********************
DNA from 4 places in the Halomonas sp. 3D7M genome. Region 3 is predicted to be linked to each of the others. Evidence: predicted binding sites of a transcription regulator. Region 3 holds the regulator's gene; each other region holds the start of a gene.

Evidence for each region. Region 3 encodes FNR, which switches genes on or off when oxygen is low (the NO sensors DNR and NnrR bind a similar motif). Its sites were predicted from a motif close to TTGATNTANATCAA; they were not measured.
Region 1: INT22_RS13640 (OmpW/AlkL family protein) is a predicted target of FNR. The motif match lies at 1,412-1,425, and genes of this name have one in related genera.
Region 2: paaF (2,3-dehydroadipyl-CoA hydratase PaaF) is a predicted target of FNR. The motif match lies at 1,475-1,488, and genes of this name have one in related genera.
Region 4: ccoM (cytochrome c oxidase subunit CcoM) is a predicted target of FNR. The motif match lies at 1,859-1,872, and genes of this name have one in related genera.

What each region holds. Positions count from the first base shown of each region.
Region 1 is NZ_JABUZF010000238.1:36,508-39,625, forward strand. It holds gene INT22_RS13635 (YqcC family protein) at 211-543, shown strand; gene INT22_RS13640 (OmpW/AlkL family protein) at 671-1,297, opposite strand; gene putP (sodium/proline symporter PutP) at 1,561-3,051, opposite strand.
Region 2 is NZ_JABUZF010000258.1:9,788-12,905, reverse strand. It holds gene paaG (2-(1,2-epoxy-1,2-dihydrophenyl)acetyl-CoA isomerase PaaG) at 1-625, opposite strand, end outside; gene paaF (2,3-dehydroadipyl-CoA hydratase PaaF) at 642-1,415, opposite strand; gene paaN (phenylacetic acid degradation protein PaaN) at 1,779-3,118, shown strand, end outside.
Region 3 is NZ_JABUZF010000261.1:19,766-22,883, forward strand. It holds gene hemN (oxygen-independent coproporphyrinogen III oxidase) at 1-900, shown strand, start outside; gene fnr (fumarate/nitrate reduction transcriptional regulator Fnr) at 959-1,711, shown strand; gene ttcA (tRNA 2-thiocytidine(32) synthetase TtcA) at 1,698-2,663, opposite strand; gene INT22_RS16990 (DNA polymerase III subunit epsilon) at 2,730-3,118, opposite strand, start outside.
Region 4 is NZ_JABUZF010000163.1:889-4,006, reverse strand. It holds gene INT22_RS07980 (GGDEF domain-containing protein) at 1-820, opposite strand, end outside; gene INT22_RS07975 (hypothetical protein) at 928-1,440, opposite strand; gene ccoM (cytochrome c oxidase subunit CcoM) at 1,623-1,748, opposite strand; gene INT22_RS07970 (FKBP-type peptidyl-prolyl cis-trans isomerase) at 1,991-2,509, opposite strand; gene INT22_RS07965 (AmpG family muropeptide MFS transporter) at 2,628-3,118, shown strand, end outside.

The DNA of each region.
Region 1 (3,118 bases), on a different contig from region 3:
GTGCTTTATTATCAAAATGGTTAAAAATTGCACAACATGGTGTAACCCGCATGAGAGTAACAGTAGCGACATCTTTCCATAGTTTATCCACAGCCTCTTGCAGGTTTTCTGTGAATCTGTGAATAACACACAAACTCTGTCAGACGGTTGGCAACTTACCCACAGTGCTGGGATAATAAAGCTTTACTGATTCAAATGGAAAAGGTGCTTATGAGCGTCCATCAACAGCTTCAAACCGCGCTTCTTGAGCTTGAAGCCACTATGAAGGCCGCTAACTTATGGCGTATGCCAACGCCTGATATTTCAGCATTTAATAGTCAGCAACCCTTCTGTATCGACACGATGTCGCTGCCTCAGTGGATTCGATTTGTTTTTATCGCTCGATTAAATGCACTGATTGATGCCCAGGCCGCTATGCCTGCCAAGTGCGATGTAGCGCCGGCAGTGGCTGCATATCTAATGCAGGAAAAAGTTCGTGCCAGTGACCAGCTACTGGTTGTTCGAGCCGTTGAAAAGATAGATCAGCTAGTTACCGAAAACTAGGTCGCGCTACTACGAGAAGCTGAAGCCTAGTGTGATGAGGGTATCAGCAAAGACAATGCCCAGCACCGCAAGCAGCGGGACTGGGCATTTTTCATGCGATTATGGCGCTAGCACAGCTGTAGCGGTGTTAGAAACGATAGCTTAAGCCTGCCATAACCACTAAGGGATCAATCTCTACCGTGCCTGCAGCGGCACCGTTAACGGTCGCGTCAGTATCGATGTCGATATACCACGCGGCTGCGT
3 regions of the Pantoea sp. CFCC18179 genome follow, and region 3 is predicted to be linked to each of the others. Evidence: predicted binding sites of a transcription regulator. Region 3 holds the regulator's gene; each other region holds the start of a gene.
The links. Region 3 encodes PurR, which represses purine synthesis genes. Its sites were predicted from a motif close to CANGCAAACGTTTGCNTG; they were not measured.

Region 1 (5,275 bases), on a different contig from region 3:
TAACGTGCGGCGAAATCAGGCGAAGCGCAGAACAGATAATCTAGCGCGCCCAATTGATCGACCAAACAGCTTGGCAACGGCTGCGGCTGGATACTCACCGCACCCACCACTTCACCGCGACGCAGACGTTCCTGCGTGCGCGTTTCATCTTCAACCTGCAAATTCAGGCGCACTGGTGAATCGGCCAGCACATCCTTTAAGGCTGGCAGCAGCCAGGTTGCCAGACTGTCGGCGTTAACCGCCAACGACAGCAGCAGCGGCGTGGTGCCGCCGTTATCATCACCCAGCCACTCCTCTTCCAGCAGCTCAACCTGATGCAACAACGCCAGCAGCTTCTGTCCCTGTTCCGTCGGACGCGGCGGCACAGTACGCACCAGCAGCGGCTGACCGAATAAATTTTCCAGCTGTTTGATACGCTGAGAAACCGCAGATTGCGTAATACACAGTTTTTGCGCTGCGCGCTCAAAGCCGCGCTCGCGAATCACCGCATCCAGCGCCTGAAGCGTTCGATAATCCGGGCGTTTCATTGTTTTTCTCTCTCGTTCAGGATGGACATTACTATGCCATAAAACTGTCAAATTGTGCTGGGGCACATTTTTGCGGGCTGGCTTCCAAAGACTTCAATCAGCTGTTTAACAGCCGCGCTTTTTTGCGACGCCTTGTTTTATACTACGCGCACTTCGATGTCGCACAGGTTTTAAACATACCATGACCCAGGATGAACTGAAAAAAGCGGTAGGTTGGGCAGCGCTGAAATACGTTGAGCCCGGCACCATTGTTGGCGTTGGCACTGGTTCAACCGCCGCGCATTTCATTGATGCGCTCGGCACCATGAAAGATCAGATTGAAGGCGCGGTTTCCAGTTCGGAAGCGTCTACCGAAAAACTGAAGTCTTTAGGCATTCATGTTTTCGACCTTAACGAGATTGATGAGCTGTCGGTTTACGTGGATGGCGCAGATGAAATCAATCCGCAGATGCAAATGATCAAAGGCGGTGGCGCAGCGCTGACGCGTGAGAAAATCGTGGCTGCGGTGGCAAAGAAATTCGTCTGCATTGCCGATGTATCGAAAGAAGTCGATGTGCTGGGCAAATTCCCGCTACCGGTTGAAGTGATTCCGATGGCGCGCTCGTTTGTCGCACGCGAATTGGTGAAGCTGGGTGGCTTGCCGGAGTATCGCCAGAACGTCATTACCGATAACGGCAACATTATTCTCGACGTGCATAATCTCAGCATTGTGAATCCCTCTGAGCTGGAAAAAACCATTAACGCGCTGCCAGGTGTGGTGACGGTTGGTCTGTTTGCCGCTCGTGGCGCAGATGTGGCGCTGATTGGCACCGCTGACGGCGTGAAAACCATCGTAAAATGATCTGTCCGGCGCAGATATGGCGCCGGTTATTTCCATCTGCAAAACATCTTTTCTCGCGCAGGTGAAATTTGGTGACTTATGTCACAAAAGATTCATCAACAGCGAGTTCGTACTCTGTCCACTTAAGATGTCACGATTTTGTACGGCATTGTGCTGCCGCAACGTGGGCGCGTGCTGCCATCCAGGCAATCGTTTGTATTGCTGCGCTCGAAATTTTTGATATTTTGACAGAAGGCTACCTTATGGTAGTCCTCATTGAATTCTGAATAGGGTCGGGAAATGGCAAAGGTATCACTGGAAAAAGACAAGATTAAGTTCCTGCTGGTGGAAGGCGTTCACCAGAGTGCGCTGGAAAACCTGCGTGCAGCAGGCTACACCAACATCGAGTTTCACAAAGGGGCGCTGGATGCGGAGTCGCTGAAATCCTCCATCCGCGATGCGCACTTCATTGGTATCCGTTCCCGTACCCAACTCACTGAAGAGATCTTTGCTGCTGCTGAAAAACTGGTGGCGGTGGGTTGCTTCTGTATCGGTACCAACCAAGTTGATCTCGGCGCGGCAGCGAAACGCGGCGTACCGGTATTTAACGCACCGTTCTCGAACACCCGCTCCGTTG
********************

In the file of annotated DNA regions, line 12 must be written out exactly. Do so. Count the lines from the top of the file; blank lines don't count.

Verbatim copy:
Region 1 (3,118 bases), on a different contig from region 3: